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The other day, I noticed a post on Lobste.rs about @Fat leaving Twitter and I had an immediately negative reaction to the post. I completely support talking about people within the context of their work; but, I don’t see it as a news or discussion-worthy topic that someone left their job (or, in other cases, started a new one).

Examples:

Good: “@Fat, creator of Twitter Bootstrap, releases _ with his new team at

Bad: “@Fat leaves Twitter.”

If I’m alone on this issue, that’s fine; I just wanted to put it out there and see if there are others in the Lobste.rs community who share my distaste for these types of posts.

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    In my comment on that post, I specifically mentioned that I thought it was news because he handles Twitter bootstrap, which is used by basically everyone. Things that would affect its future are relevant to everyone here.

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      I think that’s fair, Steve; and, I wasn’t intending to single you out or attack you in some passive-aggressive way. That said, I disagree that “basically everyone” uses Twitter Bootstrap; aside from when it was the subject of the “Great Semicolon Debate of 2012,” I didn’t know anyone who knew or cared anything about it.

      While I do understand your motivations, I’d have been much happier seeing a link to a blog post from Fat talking about why he left and what he’s going to do or, even better, a post directly about the future of Bootstrap, than a link to a Tweet saying that he left the building for the last time.

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        No worries, no bad juju here. I considered this exact topic, but decided it was worth posting in the end. We’re all still figuring out what goes here. For example, I had another post get voted down to -1 that I thought was very, very relevant here; I think people just read the title and not the article.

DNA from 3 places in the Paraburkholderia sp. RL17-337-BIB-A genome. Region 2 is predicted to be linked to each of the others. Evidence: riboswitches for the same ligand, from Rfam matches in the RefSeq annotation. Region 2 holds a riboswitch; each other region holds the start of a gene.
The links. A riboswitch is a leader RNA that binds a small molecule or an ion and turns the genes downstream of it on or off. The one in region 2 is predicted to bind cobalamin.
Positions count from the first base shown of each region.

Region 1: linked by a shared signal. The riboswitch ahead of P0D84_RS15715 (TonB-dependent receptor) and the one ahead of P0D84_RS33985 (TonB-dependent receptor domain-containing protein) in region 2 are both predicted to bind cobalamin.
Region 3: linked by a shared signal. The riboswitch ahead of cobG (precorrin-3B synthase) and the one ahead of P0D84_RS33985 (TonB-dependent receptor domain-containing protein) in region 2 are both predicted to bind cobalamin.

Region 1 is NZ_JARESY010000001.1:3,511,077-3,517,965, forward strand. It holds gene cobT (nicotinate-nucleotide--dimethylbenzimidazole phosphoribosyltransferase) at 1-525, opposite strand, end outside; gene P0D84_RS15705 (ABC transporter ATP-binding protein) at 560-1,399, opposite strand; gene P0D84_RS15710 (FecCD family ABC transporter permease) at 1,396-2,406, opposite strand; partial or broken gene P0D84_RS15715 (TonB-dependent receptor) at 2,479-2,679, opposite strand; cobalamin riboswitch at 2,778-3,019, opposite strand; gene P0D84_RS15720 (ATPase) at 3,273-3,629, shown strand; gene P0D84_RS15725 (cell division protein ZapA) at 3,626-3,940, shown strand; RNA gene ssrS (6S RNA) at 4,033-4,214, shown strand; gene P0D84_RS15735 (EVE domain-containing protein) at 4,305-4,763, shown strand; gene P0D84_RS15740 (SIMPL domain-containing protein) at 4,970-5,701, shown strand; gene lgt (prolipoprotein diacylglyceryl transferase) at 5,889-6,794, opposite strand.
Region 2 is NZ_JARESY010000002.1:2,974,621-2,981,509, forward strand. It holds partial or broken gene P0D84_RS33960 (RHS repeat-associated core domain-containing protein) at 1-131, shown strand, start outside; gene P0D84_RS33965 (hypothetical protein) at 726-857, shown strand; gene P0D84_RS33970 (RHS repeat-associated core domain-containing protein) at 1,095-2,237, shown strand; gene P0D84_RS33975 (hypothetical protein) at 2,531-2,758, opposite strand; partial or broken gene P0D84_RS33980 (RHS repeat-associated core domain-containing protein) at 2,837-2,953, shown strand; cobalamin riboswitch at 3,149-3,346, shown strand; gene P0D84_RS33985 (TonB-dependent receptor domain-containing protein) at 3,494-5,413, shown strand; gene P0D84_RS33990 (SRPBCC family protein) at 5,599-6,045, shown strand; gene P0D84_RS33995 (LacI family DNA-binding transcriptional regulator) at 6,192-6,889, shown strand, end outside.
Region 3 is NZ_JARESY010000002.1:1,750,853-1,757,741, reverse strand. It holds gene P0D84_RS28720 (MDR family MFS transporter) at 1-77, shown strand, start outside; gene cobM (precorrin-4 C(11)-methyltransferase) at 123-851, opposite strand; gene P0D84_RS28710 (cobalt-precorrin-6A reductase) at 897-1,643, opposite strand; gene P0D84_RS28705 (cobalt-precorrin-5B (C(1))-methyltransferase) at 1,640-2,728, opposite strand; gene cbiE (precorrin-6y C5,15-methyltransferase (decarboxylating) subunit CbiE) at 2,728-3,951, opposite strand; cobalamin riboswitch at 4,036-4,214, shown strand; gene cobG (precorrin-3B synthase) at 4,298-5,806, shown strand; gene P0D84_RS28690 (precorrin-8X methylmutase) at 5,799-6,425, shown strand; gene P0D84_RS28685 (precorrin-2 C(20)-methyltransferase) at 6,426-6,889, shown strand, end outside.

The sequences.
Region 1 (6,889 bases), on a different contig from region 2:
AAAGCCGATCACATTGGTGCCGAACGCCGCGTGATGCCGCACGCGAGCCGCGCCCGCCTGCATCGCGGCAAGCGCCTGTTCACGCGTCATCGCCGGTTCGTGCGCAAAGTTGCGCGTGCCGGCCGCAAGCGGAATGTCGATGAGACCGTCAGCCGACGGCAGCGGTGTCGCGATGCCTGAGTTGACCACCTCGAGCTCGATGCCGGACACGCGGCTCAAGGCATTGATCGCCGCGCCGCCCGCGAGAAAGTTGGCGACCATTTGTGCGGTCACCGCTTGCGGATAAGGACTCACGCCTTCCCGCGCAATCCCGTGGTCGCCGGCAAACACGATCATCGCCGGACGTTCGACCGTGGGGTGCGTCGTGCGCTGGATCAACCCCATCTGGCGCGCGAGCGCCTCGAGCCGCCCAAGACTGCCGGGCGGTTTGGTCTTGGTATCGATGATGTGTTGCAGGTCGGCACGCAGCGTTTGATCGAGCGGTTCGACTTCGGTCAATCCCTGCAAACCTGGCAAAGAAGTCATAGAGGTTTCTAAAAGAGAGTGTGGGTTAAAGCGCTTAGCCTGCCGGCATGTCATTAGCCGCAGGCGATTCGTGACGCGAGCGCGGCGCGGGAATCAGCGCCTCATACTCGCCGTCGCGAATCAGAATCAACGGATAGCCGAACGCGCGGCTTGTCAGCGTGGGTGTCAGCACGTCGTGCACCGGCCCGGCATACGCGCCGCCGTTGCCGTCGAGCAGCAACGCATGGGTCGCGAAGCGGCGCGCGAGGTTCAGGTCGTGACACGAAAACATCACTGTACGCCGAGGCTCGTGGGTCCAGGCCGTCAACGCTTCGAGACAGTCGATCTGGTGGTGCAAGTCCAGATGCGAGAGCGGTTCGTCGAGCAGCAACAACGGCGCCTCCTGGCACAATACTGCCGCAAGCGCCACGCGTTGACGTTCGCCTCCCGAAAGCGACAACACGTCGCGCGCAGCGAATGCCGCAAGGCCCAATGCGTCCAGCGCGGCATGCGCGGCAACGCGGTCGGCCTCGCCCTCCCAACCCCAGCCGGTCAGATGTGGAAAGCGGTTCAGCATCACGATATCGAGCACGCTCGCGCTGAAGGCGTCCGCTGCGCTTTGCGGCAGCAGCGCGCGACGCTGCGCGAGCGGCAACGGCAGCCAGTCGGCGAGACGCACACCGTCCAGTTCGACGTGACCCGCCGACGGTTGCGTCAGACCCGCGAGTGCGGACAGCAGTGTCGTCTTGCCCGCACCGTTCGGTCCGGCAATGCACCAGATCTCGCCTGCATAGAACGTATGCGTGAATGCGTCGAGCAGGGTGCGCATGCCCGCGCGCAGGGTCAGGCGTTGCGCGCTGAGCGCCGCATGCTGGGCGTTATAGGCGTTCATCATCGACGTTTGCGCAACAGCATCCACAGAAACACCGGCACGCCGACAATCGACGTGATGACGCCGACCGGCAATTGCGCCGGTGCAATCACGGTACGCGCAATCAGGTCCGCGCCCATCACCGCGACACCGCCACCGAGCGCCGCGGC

I don’t think that Twitter will want to blog about ‘the future of Bootstrap now that a creator is gone,’ especially given their new marketing-focused culture. Fat doesn’t blog about this kind of thing at all, he blogs about sweet literature stuff. So I don’t think either of those scenarios are going to come about.

        And I’m surprised you don’t know anyone using bootstrap or any site that uses it; every time there’s a post about ‘my new project’ on HN or Reddit, there’s a whole thread of ‘omg stop it will all the Bootstrap sites already!’

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          I think my lack of exposure comes from revolving in different circles than the typical HN reader; I’m not involved in the startup scene at present; so, I end up with an entirely different perspective on what’s big / important at any given time.

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        While I don’t think every single person of any possible interest who leaves a company is interesting news, this certainly was for exactly what you are stated which is that he handles Twitter Bootstrap. I’m very interested to see what happens with that project.

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        At first glance, you’re correct, I don’t think this is news. Unless I misunderstood the focus of this site.

        I guess it would be news if you were watching the Twitter staff fluctuation to extract a meaningful analysis, or if you wanted to point out that someone was either available for work or starting a new venture.

        That said, I would be curious if Mike Matas were to leave Facebook, or if Doug Bowman left Twitter. I agree that it wouldn’t be full-fledged “news” if the story didn’t include details on what those people were now up to, but I think it’s a relatively fine line between the two.

        And ultimately, in a vote-based system, what’s considered news will rise to the top, whether it fits with top-down preferences or not.

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          I think my point is that if I cared about whether those people had left their jobs or started new ones, I’d be following them on Twitter (or elsewhere) to see that level of update on an individual.

          As far as things rising to the top in a vote based system; that’s somewhat true. However, we can start to set the tone of how these things are perceived by the community as a whole early on.

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            Agreed.

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          An alternative proposal: we explicitly set ‘person’ as one of the fuzzier tags, allowing for this sort of ‘human interest’ story if tagged with ‘person’, and then (as logged in users) we can avoid that kind of thing with filters by blocking all of the fuzzier tags whenever we don’t want to see ‘human interest’ stories. That kind of tagging would be useful to me, as I have no interest in that kind of post, but a site generally seems to function better if it allows some amount of ‘human interest’ stuff.